Sunday, February 13, 2011

Signs, signs every where. With apologies to the song writer.

Winter has its way here among the pines and rivers and creeks. Nearly all the trees have shed their leaves, save the Live Oaks. They are alw ays among the last, waiting until the soil warms a tad more and awakens the sap. Then after all the raking, all the piling of leaves beneath the azalea and camillia, the live oak sheds it leaves. The period on the season. 

On the way to work earlier this week,  I saw a red maple had lay on new leaves, almost open, almost like a butterfly fresh from the cocoon. In my backyard, the daffodils are swollen, yellow petals ready to open and soak in the butter colored rays of the sun. Although the last three nights here have been low temps, in the mid to high twenties, I am encouraged by the early signs of winter's last raw grasp on the earth. Winds will soon switch from the north and northeast. The southeastern waves of air will sail in off the Gulf of Mexico slowly warming the soil, bringing the fog of early  mornings to the roads and hollows.

Out in the Gulf, the pompano will begin to run along shore, bringing the sure signs of a warming trend to follow. The emerald green shores will sparkle like the gem, with the new sun, new light, and new day. The irrepressible tides will begin to rise inches higher than before. Everything will wake a little earlier, as the earth orbits back into the angle that brings our land a little more direct sunlight and for many a sunnier outlook.

Here in the panhandle of Florida, so much will awaken, and those that have hibernated like the land will roll out of their self-imposed exile from the season and stretch their wings like an anhinga. An ancient and odd bird from the far past of Florida's time before the Spanish and French, and English. Anhinga swims underwater almost as well as a penguin, its long beak probing and piercing small fish and crustaceans, a sustenance for a bird that flies underwater nearly as well as it does in the sky. Ancient bird because its wings, all its feathers possess little oil to repel water. When its wings  become water logged, anhinga finds a stump, or branch above the water and open to sun. It spreads its wings wide to drip dry. And  lifts its S curved neck high, beak reaching for the moon to evaporate the tea colored waters from its back.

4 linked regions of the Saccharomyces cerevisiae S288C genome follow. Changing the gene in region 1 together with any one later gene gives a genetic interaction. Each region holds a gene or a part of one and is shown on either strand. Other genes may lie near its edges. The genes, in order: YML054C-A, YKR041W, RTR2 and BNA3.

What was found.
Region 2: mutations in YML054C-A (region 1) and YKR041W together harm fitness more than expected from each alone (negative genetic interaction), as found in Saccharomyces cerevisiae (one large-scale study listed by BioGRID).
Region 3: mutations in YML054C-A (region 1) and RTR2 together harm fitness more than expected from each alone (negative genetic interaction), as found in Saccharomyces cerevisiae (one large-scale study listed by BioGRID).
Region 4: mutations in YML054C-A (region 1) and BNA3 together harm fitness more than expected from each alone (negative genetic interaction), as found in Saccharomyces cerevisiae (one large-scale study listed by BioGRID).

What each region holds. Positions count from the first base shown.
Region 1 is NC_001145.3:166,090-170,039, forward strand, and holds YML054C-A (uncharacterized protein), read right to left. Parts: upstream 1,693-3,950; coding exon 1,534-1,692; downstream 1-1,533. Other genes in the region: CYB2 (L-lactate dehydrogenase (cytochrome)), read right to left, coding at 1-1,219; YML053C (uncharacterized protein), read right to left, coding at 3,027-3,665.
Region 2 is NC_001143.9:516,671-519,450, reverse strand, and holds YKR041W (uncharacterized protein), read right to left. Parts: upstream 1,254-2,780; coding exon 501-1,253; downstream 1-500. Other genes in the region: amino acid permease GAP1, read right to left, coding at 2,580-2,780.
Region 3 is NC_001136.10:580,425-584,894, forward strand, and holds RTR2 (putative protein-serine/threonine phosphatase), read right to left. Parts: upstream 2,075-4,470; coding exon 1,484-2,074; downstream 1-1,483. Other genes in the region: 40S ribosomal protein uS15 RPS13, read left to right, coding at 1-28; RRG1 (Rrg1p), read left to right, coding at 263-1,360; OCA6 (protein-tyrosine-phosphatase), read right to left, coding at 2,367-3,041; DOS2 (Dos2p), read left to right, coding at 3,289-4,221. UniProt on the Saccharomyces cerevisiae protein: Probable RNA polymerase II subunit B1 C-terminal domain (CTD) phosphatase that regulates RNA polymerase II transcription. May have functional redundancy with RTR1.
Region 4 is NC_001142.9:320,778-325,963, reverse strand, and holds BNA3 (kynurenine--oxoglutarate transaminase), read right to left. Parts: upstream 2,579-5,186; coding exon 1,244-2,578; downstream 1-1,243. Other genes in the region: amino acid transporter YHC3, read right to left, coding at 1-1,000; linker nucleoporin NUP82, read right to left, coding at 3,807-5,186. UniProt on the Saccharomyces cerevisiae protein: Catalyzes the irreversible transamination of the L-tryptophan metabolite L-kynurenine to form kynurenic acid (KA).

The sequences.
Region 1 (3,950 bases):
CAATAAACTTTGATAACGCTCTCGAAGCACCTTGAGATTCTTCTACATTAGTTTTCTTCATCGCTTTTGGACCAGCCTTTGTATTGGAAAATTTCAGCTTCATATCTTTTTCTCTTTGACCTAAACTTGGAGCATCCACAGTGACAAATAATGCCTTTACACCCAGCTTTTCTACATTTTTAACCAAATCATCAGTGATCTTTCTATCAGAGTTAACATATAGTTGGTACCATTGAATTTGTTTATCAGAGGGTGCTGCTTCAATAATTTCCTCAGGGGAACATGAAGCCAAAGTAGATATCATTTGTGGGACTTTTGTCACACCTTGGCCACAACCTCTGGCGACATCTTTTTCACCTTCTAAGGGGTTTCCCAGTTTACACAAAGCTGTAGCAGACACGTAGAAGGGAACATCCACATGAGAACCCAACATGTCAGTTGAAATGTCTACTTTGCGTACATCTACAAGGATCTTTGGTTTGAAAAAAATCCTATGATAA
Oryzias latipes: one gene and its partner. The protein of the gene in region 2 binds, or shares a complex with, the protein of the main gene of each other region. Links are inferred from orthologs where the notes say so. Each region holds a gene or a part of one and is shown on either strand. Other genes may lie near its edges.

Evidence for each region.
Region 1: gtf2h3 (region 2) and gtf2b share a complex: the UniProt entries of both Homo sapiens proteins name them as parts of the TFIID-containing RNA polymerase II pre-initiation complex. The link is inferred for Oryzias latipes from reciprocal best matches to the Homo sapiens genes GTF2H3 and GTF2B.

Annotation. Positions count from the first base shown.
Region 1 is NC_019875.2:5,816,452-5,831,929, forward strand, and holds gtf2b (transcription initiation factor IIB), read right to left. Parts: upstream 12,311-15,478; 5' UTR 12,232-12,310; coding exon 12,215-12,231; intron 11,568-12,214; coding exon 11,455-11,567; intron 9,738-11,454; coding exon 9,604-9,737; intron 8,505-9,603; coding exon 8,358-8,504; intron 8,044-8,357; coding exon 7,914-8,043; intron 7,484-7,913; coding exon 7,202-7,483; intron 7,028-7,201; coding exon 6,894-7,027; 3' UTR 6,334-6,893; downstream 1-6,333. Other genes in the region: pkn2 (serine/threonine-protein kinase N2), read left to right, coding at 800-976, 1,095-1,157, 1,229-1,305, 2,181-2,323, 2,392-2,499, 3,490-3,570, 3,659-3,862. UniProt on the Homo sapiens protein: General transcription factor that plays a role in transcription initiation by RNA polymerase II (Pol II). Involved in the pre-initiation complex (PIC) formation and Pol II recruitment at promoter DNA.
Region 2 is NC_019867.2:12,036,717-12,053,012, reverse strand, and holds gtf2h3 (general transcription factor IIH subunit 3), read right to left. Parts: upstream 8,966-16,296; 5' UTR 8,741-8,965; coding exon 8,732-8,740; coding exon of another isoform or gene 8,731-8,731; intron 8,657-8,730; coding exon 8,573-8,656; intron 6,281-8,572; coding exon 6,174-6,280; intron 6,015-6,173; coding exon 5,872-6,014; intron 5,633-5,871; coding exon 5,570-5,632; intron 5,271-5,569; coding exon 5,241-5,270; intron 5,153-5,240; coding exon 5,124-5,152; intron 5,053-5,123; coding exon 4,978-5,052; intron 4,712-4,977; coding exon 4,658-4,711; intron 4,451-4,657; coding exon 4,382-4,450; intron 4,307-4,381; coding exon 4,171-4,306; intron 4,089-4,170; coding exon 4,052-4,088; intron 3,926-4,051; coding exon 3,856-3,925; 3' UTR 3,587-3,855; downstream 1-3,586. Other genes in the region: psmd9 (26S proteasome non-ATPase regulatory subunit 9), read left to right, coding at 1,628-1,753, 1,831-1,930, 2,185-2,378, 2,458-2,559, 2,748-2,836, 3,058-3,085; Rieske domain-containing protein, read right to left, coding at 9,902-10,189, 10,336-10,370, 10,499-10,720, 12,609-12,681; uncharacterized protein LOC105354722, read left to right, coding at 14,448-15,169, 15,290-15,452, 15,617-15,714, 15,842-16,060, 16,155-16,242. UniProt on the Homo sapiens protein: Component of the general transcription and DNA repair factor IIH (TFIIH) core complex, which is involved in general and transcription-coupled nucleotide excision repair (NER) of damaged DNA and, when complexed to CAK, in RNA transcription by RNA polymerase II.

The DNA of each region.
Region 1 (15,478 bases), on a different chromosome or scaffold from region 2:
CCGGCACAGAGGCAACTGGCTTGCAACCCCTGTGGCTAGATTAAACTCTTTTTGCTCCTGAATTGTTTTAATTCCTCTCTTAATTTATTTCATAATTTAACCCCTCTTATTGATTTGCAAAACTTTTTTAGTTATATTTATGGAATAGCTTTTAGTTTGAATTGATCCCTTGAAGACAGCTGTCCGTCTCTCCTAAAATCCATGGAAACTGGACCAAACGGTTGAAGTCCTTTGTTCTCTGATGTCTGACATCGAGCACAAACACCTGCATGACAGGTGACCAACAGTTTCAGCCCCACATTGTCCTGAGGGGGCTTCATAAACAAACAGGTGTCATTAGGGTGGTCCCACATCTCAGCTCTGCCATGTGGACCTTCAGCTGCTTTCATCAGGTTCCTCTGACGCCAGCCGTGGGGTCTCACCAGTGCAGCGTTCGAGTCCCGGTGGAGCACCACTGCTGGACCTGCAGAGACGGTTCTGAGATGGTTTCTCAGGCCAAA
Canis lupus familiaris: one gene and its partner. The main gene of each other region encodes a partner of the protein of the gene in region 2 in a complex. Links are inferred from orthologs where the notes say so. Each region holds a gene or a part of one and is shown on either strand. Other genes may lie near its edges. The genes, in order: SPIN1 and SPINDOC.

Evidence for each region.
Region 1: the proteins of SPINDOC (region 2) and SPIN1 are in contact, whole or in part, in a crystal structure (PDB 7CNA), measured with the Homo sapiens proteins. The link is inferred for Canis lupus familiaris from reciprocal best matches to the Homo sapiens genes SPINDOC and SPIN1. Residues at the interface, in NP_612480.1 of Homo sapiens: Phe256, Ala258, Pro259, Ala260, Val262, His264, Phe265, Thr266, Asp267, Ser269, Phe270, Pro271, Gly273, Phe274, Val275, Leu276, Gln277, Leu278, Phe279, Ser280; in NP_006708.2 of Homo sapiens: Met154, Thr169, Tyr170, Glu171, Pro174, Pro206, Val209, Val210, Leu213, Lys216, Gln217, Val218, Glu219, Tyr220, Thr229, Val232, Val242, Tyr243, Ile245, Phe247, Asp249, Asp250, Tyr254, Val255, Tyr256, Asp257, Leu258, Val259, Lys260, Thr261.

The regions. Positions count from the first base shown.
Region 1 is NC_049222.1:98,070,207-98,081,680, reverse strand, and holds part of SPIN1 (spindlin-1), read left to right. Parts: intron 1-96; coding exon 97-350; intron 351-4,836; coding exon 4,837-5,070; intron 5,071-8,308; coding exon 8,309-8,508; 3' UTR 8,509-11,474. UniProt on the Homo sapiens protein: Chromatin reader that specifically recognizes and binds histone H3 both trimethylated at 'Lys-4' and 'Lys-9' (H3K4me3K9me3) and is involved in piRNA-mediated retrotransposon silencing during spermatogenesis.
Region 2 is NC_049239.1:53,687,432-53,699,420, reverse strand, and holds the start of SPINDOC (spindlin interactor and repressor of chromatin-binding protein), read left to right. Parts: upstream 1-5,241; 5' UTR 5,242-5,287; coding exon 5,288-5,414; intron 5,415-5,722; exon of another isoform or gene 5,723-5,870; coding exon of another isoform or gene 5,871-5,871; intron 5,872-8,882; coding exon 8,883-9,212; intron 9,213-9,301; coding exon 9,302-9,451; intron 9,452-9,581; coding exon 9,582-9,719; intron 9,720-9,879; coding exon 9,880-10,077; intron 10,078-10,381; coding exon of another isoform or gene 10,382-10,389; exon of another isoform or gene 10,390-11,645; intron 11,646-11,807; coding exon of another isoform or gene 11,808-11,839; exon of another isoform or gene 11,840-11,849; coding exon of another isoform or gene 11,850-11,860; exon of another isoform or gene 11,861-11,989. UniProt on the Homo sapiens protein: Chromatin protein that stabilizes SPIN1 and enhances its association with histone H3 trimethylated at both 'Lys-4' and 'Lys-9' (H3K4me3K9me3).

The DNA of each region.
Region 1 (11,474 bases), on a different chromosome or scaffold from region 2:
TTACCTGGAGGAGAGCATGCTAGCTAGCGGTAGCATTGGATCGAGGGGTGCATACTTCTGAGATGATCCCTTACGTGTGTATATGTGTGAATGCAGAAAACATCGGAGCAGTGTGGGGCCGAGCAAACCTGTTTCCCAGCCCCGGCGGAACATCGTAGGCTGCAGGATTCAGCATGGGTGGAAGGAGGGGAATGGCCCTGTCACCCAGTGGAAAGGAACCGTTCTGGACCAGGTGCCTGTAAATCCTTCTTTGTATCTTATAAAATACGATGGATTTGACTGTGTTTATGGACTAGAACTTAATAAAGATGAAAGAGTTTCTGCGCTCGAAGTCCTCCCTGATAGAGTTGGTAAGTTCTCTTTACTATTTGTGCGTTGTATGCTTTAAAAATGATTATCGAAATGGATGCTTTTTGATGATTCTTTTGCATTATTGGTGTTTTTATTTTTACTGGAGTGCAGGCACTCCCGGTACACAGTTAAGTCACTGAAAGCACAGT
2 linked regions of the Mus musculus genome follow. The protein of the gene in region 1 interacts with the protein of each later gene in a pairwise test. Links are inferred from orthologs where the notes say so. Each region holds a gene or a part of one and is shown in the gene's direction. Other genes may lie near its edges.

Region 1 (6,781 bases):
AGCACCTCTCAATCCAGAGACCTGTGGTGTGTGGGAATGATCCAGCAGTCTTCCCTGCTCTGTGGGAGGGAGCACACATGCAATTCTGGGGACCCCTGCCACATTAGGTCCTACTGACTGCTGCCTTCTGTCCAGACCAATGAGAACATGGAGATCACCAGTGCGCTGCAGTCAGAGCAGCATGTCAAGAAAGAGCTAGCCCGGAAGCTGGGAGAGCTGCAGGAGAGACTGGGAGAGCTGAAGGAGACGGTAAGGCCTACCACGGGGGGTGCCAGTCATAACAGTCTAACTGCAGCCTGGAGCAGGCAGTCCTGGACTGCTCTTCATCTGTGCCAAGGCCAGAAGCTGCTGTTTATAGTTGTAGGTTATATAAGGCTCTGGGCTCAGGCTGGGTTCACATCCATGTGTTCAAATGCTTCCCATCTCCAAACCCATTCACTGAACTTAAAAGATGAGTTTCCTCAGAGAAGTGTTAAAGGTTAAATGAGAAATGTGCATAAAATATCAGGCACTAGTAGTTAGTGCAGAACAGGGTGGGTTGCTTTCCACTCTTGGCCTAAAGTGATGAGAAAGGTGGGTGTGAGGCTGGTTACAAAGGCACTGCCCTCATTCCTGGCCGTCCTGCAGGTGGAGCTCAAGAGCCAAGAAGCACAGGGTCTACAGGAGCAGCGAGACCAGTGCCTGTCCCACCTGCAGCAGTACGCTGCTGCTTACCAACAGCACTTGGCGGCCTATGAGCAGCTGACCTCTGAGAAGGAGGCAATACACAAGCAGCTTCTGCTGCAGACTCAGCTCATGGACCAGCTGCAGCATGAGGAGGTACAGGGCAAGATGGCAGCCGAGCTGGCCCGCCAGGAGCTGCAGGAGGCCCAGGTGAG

Oh yes, the calendar says it is still winter, and it will still be cold for a while. But the maple thinks the sun will warm soon, and fishermen will line our quartz white beaches look for the delicious chance to land a pompano. How far behind can the wild paw paw bloom be? How long before the wisteria wrapped and wedged into the crooks and forks of trees begins it purple flavored display ? Not long I think, not long from now.